Friday, December 12, 2003

Crime and Punishment: An insane definition of insanity

I’ve been casually following the trial of sniper suspect Lee Boyd Malvo. I came across the following in an AP report of the trial:

Lee Boyd Malvo was legally insane during last year's sniper spree because of intense indoctrination by sniper mastermind John Allen Muhammad, a defense psychiatrist testified Wednesday at Malvo's trial.

"Lee was unable to distinguish between right and wrong and was unable to resist the impulse" to commit the killings, said Neil Blumberg, who examined Malvo 20 times in jail. "From day one, I thought he met the legal criteria for insanity."

Psychiatrist Diane Schetky, who twice interviewed Malvo, also testified that the 18-year-old Malvo, 17 at the time of the killings, was unable to tell right from wrong.

Defense mental health experts have said Malvo was taught by Muhammad that right and wrong are artificial concepts and that the winner in a war determines who is right. Muhammad likened the sniper attacks to a war against the United States government, which he said oppresses blacks.

"He basically became a soldier in Muhammad's war against America," Blumberg said. "He was one with (Muhammad). He became absolutely convinced that what he was doing was a righteous cause."

Said Schetky: "He was merged with Mr. Muhammad. He was acting as his proxy. They were one and the same. He was like a puppet in his hands."

[ . . .]

Schetky diagnosed Malvo with a dissociative disorder, a mental illness that she said distorted Malvo's perception of reality, a result of indoctrination by Muhammad.

Blumberg said Malvo still has the disorder, citing as evidence the defendant's constant doodling during a trial in which he could be sentenced to die.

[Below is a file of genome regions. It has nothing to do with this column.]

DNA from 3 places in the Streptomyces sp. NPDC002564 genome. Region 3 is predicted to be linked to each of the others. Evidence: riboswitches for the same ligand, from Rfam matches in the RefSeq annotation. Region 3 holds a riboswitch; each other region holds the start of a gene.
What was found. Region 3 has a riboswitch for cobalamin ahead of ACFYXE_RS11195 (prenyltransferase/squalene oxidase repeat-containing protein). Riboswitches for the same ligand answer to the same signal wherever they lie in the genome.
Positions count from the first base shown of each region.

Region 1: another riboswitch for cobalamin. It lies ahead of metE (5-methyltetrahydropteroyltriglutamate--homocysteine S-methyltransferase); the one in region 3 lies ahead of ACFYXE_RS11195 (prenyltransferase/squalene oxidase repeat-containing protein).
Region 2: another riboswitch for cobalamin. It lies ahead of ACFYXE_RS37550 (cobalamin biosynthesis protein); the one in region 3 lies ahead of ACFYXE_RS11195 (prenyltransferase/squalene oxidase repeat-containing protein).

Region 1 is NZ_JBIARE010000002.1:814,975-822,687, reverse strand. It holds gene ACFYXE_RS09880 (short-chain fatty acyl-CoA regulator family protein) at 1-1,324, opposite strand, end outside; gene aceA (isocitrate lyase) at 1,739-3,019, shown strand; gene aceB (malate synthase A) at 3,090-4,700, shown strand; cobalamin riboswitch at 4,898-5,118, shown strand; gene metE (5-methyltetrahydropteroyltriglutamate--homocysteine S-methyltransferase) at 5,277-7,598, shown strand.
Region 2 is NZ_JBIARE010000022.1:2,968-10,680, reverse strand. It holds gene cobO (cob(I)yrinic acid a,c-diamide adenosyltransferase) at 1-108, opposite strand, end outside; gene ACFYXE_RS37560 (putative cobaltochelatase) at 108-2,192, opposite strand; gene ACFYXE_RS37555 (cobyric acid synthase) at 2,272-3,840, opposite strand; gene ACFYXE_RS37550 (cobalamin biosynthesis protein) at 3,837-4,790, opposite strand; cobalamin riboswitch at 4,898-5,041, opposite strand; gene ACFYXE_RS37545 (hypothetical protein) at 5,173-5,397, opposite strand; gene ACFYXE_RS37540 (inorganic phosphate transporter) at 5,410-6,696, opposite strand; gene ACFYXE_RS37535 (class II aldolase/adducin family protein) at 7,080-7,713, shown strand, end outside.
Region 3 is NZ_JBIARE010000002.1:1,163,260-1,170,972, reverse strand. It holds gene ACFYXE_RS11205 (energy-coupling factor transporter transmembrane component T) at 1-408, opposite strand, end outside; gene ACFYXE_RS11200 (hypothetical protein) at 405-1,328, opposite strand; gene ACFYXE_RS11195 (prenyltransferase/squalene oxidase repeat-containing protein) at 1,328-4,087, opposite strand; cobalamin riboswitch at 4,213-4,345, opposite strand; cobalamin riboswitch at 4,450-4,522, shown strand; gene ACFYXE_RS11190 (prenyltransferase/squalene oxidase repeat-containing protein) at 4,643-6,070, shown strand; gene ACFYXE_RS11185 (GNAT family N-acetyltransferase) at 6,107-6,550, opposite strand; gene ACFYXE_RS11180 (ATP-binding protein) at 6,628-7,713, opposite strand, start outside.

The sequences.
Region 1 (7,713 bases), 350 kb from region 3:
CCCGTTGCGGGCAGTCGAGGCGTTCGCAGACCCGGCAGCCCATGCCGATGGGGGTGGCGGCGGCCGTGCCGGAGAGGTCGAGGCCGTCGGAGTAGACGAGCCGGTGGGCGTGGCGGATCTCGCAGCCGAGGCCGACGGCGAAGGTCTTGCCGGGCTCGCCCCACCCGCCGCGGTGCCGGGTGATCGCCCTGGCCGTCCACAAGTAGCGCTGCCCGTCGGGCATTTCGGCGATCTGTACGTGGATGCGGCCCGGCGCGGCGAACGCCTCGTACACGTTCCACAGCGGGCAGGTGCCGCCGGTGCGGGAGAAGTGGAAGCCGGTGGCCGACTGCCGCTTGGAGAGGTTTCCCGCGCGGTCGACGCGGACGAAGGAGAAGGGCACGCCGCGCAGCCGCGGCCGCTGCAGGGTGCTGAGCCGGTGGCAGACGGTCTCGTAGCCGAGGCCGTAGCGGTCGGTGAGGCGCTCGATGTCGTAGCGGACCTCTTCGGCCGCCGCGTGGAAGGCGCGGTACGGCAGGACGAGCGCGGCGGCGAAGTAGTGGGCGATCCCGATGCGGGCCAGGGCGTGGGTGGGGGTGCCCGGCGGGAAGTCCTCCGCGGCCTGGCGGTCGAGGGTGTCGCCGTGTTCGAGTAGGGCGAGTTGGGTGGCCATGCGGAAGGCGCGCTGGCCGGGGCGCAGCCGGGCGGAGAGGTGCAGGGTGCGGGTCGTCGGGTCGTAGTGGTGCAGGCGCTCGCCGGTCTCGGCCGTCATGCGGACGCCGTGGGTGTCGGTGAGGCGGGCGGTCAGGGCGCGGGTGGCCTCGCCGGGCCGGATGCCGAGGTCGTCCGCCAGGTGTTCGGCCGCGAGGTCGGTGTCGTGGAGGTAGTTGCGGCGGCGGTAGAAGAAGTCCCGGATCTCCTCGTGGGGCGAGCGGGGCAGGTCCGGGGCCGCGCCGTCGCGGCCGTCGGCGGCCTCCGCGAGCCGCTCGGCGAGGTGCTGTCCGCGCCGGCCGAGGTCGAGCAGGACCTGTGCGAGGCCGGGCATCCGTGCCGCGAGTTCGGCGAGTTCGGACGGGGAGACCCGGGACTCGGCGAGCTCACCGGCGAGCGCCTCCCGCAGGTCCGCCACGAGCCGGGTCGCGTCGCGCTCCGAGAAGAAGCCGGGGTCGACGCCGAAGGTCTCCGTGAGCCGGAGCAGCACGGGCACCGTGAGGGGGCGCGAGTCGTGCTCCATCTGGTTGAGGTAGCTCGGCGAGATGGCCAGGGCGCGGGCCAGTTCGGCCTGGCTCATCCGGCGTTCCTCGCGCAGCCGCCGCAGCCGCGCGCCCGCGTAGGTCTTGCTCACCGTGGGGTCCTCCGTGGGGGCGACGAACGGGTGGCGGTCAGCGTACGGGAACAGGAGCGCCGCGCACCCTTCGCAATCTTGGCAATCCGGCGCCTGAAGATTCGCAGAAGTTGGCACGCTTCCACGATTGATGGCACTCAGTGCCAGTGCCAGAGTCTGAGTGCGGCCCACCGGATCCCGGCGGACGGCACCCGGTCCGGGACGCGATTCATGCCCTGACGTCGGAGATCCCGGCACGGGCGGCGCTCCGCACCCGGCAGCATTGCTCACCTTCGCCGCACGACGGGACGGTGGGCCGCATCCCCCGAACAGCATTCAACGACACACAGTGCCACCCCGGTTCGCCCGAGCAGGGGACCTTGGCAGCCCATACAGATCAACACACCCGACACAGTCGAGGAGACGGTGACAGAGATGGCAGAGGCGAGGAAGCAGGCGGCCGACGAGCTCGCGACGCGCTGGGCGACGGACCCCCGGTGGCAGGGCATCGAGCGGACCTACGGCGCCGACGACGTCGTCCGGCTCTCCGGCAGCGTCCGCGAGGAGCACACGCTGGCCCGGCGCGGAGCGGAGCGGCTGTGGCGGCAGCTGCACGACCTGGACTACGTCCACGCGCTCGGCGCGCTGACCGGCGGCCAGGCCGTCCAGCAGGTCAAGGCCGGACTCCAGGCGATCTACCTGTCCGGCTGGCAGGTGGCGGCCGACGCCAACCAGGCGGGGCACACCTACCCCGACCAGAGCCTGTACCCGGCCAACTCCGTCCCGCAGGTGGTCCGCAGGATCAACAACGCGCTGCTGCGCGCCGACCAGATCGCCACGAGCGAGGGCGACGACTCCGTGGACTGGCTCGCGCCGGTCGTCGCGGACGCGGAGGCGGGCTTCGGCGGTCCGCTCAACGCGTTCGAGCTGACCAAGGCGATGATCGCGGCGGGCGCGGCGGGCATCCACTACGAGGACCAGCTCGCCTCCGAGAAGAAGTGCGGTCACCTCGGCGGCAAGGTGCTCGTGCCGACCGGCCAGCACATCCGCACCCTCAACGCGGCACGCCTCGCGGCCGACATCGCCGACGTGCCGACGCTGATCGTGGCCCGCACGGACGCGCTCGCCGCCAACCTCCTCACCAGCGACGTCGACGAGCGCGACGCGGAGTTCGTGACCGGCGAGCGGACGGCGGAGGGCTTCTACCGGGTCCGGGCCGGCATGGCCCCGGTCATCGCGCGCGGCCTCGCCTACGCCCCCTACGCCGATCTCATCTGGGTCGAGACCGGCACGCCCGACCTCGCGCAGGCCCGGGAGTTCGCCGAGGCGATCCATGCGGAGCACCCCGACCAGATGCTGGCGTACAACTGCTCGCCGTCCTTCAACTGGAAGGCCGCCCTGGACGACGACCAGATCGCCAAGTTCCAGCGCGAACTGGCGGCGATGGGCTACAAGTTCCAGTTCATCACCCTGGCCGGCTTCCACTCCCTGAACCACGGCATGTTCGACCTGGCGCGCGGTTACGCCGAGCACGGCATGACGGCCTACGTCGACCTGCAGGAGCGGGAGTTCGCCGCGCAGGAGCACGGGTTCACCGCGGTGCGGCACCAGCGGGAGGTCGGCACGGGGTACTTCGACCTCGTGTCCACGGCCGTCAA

Believing that right and wrong are artificial concepts? Disassociation instead of integration? Constant doodling? Half of academia and all of France would be insane by that standard.

Not all are in agreement with such a standard though. Dr. Michael J. Hurd, a Washington DC-based psychotherapist and author says Malvo’s defense is nonsense.

There is no such thing as a psychological disorder which leads people to become so loyal that they're willing to kill. It's conjecture and excuse-making taken to a nearly incomprehensible extreme. Did it ever occur to the defense psychiatrist that Malvo's loyalty was not to Muhammad but to his own irrational, twisted code of values?
Exactly. Insanity means not being mentally responsible for one’s actions as a result of mental disease or defect. Nowhere has it been shown that Malvo suffers from any physical disease or defect. What Malvo suffers from is the consequences of his own wicked choices, including his choice to associate with John Mohammad. Yet Dr. Hurd’s voice is a lonely one. Too few of his profession are rushing to condemn Malvo’s defense as outrageous.

The cornerstone of capitalism is the recognition that the individual human mind is efficacious and must be left unshackled and protected from force if the individual is to prosper. In the Malvo case, the psychiatric profession is attempting to raise a criminal’s evil choice to use force to the level of a disease. In the process, it is working to undercut the very foundation of our free society.

I expect Malvo will be convicted and punished for his crimes. Nevertheless we should take pause to consider why the ridiculous arguments of his defense were ever offered in the first place.

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